When you think of cannabis, bland and boring aren’t usually the first words that come to mind. However, walk into any marijuana store across Canada, and the products you’ll be greeted with often seem designed to look as dull as possible—and that’s because they are.
Whereas bottles for alcoholic beverages are frequently graced with creative and beautiful designs, cannabis products mostly consist of scary health warning symbols and large blocks of text. Any creative branding is kept to a strict minimum.
In its drive to create cannabis packaging that’s as unappealing to children as possible, Health Canada has a long list of packaging rules that at times seems like overkill. For marijuana companies, the packaging rules are a barrier to actually informing consumers of what they’re selling. For customers, the rules create an absurd amount of waste and make it hard to distinguish one cannabis product from another.
So, how are you supposed to navigate this sea of tightly regulated packaging and actually figure out what you’re buying? To help you out, we’ll take a look at what Health Canada’s rules for packaging cannabis actually are, and how you can wade through it and find the cannabis product you actually want.
Making Sense of Canada’s Cannabis Packaging Rules
If you’ve recently bought legal cannabis in Canada and felt a bit overwhelmed by the packaging, we don’t blame you. Health Canada has a lot of rules for what must go on every cannabis product. This includes:
- An ominous-looking stop sign-shaped symbol containing a marijuana leaf warning that the product you’re about to buy contains tetrahydrocannabinol (THC)
- A black and yellow block of text in English and French outlining cannabis’s health risks
- Information about THC and cannabidiol (CBD) content including weight, number of units/doses and the date of packaging
In terms of branding and actual product information, you won’t be able to find much. Licensed producers (LPs) can display their company name, but it must be smaller than the yellow and black health warning, and it can’t be fluorescent or metallic.
The only real room for creativity is the “brand element,” such as a logo, that LPs can include. But even here, there are plenty of restrictions: If the brand element is a logo, for example, it has to be smaller than the THC warning symbol, which itself must be at least 1.27 cm by 1.27 cm regardless of package size. If the brand element is just text, it has to be smaller than the health warning.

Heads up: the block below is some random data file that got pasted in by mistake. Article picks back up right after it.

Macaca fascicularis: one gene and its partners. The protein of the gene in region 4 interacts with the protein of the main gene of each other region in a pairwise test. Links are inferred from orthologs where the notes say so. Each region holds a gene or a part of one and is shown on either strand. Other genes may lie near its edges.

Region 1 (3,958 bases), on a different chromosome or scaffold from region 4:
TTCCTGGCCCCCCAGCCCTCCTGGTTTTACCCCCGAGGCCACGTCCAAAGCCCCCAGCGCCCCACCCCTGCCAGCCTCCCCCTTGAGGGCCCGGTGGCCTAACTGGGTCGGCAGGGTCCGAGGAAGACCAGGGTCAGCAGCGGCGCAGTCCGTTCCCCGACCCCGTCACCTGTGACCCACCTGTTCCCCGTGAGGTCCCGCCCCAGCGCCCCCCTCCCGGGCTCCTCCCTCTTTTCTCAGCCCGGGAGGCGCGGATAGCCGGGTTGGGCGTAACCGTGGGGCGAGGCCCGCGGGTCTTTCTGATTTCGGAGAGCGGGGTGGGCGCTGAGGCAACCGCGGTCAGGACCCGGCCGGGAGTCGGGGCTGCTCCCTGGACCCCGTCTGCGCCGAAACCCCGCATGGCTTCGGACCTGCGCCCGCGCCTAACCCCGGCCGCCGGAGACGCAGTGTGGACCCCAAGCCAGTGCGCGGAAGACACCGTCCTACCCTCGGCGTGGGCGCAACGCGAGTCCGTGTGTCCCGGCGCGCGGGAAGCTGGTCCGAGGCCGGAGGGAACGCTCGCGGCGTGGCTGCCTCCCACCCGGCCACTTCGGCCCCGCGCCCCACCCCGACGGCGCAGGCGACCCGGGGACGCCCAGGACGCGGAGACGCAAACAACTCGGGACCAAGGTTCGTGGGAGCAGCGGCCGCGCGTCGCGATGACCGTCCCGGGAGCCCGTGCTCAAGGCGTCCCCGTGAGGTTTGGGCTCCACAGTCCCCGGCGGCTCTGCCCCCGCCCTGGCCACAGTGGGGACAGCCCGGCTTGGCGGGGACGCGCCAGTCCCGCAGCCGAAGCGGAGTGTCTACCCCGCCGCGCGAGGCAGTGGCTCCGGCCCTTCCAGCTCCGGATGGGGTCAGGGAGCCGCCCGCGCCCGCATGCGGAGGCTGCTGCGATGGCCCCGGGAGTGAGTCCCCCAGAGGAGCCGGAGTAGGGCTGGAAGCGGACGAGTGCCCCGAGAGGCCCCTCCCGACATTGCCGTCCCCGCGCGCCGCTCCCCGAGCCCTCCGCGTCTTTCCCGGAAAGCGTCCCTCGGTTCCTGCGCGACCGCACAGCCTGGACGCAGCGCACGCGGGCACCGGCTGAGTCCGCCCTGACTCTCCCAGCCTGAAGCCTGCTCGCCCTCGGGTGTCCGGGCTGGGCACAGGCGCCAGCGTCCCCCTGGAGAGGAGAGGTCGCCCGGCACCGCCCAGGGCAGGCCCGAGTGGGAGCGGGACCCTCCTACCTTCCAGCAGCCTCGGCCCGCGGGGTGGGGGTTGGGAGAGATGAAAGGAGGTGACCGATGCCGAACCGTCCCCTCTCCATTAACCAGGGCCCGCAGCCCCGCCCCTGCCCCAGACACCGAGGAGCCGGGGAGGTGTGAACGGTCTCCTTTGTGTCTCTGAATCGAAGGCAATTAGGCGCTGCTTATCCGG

And if you’re wondering whether LPs could show off some creativity with the packaging material and colour, don’t hold your breath. It’s forbidden for packages to be transparent. Instead, they must be a single solid colour with a matte or smooth finishing.
- Be metallic
- Be fluorescent
- Contain cut-out windows
- Have secret panels
- Make noises
- Feature heat-activated ink
- Can’t smell like anything (too bad if you were hoping for scratch-n-sniff packages)
How Do You Know What Cannabis Product You’re Buying?
With cannabis packaging containing more health warnings and government-mandated messaging than actual branding, it can be challenging for customers to actually tell the difference from one product to the other. Unfortunately, the company name and brand element are really the only things on the package itself that are unique.
Also, usually on the back of the package, you’ll find the cannabis strain name as well as the “class” of cannabis, like oil or dried flower. It’s not much, but it’s something.
So, your best bet is to simply do your research beforehand. Look online at what LPs are out there and what products they’re offering. Also, online retailers often display more information about the product than you’ll find on the package.
The Ontario Cannabis Store, for example, has an “About This Product” section that details some characteristics of the plant, such as aroma, flavour and appearance. Sometimes pictures of the actual buds are included too, so you can see what you’re buying.
Cannabis Packaging Is Based on a Flimsy Equivalence With Tobacco
Not surprisingly, these packaging requirements have come in for quite a bit of criticism. High on the list of complaints is that the rules lead to a large amount of waste. For example, a product containing just one gram of dried cannabis flower can contain up to 70 grams of packaging.
In some cases, a single joint is packaged in its own plastic container, which is then packaged inside a box, which itself is wrapped in more packaging. And because of Health Canada’s requirement that cannabis packages be child resistant, much of this packaging is plastic, which makes it even more environmentally unfriendly.
Another problem is the alarmist nature of the packaging. As you may have noticed, cannabis packaging rules are similar—although even more restrictive—to packaging rules for tobacco. Most people probably agree that tobacco should have warning labels since cigarettes have no health benefits whatsoever, but do have plenty of proven health risks.
But the same can’t be said about cannabis, which has been used for medical purposes legally within Canada since 2001. Aside from the fact that marijuana and tobacco can both be smoked, there are few similarities between them. This makes the similarities in packaging a bit nonsensical.
Alcoholic beverages, on the other hand, routinely display creative branding in attractive bottles, with only very minimal health warnings. This is despite evidence showing that alcohol may be more harmful to brain health than cannabis is.
While few people are suggesting that marijuana packaging laws be as lenient as packaging laws for alcohol are, many are hoping that a happier medium can be found. Perhaps a set of guidelines that aren’t so alarmist—and wasteful—as the current rules are.
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